“People were panicking,” Sabourin said.
She said she was heading towards her bus to pick up a bag when she heard the first blast, about 600 to 700 metres from where she was standing.
She turned to look and that’s when she says she heard the second blast.
Two bombs exploded near the Boston Marathon finish line on Monday, killing three people and injuring over a hundred, police say.
CBC Montreal producer Meredith Dellandrea was in Boston to watch her sister run the race.
“I was waiting in a family waiting area about a block away from where the explosions went off,” she said.
She said the two explosions were about five seconds apart.
“People were shocked," Dellandrea said.
"People were looking around, not knowing exactly what happened and waiting for that thing that you dread, which is the sound of sirens coming next. And that's what we heard."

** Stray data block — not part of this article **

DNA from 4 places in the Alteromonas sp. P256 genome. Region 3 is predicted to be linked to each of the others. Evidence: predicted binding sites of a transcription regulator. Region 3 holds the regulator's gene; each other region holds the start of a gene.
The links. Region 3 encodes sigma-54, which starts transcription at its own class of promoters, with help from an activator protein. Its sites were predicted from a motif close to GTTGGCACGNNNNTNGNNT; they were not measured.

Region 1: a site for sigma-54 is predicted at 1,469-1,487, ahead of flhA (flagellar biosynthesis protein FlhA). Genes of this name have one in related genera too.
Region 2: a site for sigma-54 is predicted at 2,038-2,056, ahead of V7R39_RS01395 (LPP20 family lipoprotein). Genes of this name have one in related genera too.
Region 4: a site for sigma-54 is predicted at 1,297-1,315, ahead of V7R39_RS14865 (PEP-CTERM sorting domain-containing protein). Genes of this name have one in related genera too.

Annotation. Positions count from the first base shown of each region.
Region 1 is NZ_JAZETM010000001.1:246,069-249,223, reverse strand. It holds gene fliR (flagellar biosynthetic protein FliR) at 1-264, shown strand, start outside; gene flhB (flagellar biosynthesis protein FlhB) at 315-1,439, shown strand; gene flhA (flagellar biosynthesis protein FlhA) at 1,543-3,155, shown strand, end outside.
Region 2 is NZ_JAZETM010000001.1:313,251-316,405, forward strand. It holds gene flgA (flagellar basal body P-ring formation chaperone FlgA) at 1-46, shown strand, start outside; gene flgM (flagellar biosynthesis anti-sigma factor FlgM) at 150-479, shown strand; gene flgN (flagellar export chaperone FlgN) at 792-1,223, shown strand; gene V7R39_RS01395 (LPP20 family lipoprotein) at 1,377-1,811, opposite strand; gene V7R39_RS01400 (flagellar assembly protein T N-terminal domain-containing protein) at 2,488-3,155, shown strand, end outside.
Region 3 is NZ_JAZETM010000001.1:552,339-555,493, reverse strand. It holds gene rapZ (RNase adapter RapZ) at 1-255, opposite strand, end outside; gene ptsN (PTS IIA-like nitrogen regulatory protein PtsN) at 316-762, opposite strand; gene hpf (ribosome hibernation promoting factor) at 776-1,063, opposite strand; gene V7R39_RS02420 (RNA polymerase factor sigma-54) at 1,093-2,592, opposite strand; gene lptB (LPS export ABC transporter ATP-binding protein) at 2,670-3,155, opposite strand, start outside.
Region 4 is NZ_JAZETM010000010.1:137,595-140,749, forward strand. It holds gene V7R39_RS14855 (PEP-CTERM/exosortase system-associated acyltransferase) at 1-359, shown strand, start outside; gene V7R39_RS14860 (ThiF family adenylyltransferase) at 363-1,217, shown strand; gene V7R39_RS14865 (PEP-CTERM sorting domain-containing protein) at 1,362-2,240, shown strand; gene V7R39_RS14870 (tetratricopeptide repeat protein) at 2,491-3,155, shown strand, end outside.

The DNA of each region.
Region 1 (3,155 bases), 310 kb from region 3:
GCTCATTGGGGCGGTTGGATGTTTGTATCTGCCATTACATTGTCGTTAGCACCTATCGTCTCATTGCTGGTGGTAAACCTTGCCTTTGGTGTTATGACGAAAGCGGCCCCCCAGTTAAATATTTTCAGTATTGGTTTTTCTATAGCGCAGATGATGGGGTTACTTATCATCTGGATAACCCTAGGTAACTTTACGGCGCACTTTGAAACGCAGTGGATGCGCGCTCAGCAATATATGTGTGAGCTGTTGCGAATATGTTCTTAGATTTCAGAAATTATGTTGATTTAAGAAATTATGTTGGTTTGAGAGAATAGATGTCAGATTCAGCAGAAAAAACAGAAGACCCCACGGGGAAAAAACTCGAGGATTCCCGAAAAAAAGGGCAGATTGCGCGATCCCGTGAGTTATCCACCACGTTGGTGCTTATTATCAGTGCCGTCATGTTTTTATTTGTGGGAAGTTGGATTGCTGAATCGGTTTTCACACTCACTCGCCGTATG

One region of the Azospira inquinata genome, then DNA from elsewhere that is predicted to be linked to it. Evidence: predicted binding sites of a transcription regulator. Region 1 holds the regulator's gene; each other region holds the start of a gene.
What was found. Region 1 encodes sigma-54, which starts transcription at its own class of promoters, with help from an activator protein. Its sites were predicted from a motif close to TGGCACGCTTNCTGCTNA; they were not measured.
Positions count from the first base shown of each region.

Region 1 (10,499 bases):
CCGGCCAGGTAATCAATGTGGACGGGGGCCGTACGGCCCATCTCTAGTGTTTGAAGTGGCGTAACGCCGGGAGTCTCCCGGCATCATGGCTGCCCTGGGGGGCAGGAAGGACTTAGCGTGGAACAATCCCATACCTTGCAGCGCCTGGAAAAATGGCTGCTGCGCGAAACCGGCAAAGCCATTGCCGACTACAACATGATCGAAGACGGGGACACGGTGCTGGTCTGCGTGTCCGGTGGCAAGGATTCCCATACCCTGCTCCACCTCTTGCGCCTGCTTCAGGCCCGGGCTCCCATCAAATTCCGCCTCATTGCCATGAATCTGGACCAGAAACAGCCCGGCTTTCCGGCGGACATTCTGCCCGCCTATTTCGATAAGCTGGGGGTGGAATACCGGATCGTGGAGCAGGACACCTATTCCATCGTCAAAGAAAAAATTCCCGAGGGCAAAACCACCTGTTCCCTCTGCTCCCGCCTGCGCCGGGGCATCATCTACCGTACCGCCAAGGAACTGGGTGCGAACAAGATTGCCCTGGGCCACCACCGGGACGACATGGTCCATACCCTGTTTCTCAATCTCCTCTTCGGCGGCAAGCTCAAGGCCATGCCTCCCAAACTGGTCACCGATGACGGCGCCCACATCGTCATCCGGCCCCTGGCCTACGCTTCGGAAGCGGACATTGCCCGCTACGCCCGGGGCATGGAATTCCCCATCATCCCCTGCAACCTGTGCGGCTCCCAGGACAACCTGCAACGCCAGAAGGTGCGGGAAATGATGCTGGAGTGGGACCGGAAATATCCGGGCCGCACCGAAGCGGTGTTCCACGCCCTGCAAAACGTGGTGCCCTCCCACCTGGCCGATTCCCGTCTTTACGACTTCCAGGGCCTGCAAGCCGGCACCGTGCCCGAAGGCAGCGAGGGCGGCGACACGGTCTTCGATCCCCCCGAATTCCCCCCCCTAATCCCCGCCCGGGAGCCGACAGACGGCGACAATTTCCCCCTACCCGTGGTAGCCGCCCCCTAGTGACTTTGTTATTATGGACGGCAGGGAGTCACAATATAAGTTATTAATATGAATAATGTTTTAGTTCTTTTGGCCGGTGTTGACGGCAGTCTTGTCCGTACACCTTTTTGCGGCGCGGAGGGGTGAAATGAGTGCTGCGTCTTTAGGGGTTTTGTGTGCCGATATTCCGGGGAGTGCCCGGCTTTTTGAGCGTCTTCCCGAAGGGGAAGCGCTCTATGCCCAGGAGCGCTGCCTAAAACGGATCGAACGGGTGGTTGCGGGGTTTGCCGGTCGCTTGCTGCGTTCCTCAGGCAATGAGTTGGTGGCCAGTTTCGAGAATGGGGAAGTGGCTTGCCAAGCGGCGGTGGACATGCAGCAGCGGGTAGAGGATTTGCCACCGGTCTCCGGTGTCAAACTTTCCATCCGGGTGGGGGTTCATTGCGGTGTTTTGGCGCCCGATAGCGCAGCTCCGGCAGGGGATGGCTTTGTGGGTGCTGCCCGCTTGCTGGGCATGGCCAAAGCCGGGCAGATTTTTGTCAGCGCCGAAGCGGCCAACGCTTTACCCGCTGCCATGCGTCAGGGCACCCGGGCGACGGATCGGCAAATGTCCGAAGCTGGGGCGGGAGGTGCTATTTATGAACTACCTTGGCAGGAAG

Meanwhile Sabourin says she's thankful she wasn't injured. It was her first time running the Boston Marathon.
“I feel pretty lucky to be alive."
At McGill University, members of the student track and field team knew several people who competed in the marathon.
Team member Niamh Leonard said she spent most of the afternoon on her phone and on Facebook, making sure everyone she knew was okay.
“We all know a lot of people who are running in the marathon,” she said.
Leonard said one of her coaches ran in the marathon, and was lucky to finish about half an hour before the explosions.
Montreal Gazette fitness columnist Jill Barker said when she heard about the explosions, she thought of everyone she knew participating in the marathon.
“Now Boston is going to be thought of as not the race that you have at the pinnacle of your running career …you’re going to think about the tragedy, and that’s sad," she said.Suggest a correction